The wave forms in FIG. 3C represent the wave forms obtained at the output when the wave form in FIGS. 3A and 3B are inputted to an analog multiplier applying the aforementioned dot product rule. In applying the dot product rule, it is understood that the product of a positive and negative quantity is negative, while the product of a positive and positive quantity and the product of a negative and negative quantity are both positive. Therefore, taking each value of the wave form shown in 3A and multiplying it by the value of the wave form shown in 3B will yield the results in FIG. 3C.

As shown in FIG. 3, with two unity amplitude sinusoidal inputs of the same frequency, i.e., those of FIGS. 3A and 3B, the output of a multiplier is a sinusoidal figure of double frequency with a zero frequency (D.C.) offset whose magnitude depends on the phase shift between the two input signals. This zero frequency offset is a DC signal component shown by the dotted horizontal lines in the FIG. 3C in each of the four resultant wave forms.

Thus, a wave form of FIG. 3B-1 which has a phase angle of zero with respect to the other input signal of 3A will yield an output signal with a DC offset of 0.5 of the input amplitude (for input signals having a unity amplitude), the maximum possible value. With a phase angle input differential of 45 degrees, the DC offset output is about 0.35 of the input amplitudes as shown in FIG. 3C-2. Further, a phase angle of 90 degrees between the two input signals will yield no DC offset as shown in FIG. 3C-3 and a phase angle of 135 degrees between the two input signals will yield a DC offset output signal of -0.35 of the input amplitudes.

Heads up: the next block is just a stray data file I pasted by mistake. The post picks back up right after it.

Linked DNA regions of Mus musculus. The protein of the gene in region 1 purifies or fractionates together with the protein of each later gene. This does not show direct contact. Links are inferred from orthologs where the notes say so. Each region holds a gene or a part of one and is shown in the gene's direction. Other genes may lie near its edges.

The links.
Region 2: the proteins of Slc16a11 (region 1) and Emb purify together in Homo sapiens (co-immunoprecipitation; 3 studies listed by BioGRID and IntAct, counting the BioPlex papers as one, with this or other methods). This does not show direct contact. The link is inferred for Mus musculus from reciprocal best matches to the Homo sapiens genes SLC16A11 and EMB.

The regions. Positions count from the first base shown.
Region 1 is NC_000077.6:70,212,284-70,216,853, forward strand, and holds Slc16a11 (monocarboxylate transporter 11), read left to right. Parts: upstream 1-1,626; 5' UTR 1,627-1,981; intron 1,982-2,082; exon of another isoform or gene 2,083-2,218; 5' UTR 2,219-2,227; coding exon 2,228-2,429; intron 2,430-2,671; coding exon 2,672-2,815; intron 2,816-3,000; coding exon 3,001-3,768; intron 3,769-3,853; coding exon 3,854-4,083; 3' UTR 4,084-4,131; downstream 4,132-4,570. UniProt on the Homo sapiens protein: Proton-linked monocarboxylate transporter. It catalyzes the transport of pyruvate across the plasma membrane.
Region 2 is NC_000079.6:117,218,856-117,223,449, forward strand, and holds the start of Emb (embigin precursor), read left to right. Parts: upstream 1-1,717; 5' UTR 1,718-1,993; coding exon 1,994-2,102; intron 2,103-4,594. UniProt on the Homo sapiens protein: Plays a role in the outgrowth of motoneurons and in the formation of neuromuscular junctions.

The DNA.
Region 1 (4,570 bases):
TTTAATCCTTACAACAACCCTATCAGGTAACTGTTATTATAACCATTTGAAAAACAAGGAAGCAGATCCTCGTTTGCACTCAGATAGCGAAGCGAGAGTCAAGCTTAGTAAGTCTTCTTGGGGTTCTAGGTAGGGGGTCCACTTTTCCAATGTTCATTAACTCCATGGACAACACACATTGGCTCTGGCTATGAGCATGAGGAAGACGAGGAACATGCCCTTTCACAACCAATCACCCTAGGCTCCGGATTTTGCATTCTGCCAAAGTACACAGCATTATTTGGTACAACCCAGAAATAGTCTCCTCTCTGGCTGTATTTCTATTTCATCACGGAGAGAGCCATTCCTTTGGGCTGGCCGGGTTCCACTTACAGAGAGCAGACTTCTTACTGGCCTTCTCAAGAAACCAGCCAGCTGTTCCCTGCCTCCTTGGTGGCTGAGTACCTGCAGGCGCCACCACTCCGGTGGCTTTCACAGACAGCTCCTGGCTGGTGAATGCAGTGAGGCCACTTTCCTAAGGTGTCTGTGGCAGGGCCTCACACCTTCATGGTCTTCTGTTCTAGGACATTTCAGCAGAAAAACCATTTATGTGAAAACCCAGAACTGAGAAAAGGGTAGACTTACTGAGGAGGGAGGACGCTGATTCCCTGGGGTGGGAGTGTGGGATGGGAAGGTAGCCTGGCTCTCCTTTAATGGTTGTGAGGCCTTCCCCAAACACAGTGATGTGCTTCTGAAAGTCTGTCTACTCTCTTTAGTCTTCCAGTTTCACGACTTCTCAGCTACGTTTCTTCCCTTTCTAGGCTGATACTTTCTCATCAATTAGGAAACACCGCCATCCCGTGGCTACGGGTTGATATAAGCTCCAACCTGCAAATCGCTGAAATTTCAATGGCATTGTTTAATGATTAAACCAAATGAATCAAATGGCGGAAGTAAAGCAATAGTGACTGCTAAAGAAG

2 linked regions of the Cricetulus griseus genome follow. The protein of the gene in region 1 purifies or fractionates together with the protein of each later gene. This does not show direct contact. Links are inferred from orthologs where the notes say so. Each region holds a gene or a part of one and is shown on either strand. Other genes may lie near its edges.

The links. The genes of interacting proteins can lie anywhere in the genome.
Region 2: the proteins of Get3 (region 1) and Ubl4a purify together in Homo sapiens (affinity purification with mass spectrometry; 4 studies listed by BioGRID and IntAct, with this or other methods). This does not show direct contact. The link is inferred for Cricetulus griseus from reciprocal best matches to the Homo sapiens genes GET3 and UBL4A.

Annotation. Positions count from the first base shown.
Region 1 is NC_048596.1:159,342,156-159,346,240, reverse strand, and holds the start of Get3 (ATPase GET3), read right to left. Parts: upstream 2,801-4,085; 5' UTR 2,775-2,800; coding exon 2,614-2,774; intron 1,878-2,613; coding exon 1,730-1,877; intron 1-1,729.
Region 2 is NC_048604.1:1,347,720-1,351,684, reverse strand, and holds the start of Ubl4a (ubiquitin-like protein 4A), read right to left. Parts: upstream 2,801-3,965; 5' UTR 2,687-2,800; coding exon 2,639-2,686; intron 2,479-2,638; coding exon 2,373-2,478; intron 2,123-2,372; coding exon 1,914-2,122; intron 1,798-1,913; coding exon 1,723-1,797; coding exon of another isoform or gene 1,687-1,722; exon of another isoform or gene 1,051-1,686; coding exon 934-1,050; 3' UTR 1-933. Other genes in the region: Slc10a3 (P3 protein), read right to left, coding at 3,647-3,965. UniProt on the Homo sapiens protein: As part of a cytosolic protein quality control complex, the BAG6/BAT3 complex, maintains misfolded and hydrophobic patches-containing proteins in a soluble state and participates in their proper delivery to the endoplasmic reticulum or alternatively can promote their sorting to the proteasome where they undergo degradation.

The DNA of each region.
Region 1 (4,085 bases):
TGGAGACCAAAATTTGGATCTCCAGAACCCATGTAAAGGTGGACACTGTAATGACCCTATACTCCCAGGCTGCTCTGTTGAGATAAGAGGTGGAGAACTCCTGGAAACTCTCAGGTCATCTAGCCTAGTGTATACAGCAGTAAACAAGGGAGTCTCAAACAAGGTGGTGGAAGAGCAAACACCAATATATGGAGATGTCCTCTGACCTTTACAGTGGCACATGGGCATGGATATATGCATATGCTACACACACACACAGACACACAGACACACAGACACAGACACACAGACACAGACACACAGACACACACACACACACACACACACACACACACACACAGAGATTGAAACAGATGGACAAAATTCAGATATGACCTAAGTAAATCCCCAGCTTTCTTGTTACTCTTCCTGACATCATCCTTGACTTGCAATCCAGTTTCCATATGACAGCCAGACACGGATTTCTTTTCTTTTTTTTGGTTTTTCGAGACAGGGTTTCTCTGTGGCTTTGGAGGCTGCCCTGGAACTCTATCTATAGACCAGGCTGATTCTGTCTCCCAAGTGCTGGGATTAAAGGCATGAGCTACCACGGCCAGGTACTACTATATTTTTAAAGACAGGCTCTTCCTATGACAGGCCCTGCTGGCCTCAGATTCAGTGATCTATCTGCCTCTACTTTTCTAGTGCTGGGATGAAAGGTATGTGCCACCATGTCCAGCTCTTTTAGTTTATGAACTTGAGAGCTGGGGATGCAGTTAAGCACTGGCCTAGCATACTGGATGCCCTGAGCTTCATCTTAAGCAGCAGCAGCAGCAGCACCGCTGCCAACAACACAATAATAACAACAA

As will be explained below, this DC offset characteristic of the output signal can be extracted from the output signal of the multiplier by passing the signal through a low pass filter and because it indicates the phase angle of the two input signals, it can be used as a control signal to connect or disconnect corrective capacitors to the network and thereby adjust the reactive power value Q which will in turn result in changing the phase angle value between the two input signals V and I.

Referring to the control circuit of FIG. 1, a multiplier circuit 10 is shown receiving input value 12, a signal which represents the current, I1 in one line of a three line electrical network. The multiplier also receives signal 14 which is a signal proportional to the difference in voltages between the other two lines of a three line electrical network, V2-3. The signal outputed at 16 will be a signal like that shown in FIG. 3C. For symmetrical three phase electrical systems, only one such multiplier is needed since one phase angle measurement is sufficient to adequately describe or represent the reactive power in the system. For a non-symmetrical 3-phase system, to characterize the conditions, a second multiplier 18 is needed which receives the current I2 indicated by reference numeral 20 in a second line and a voltage V1-3 which represents the voltage between the first and third lines as indicated by reference numeral 22. This multiplier 18 produces an output signal at 24 similar to the output signal from the first multiplier at 16.

For a non-symmetrical network with a return wire, three such multiplier circuits are needed. The inputs would be I3 and V1-2, inputted to a third multiplier not shown in FIG. 1. For single phase systems, a phase angle compensation circuit is needed as will be described below.

Each input signal to a multiplier is 90 out of phase to the other input signal to the same multiplier when the reactive power is zero, but the phase angle changes in response to reactive power changes.

The two multiplier output signals 16 and 24 each pass through input resistors R1 and are then summed by a suitably scaled operational amplifier 26. If a third multiplier is used, the output of this multiplier would also be fed through a resistor R1 and would also be inputted to the summing operational amplifier 26. The feedback loop of the operational amplifier contains a resistor R2 and capacitor C1 which together comprise a low pass filter to extract the DC component of the input signals so that only the DC component, or a proportion thereof, of the signals present at 16 and 24 will appear at the output of the operational amplifier 26 at line 28. The magnitude of the signal appearing at 28 is thus indicative of the phase angle and each amplitude and thus the amount of reactive power appearing in the electrical network.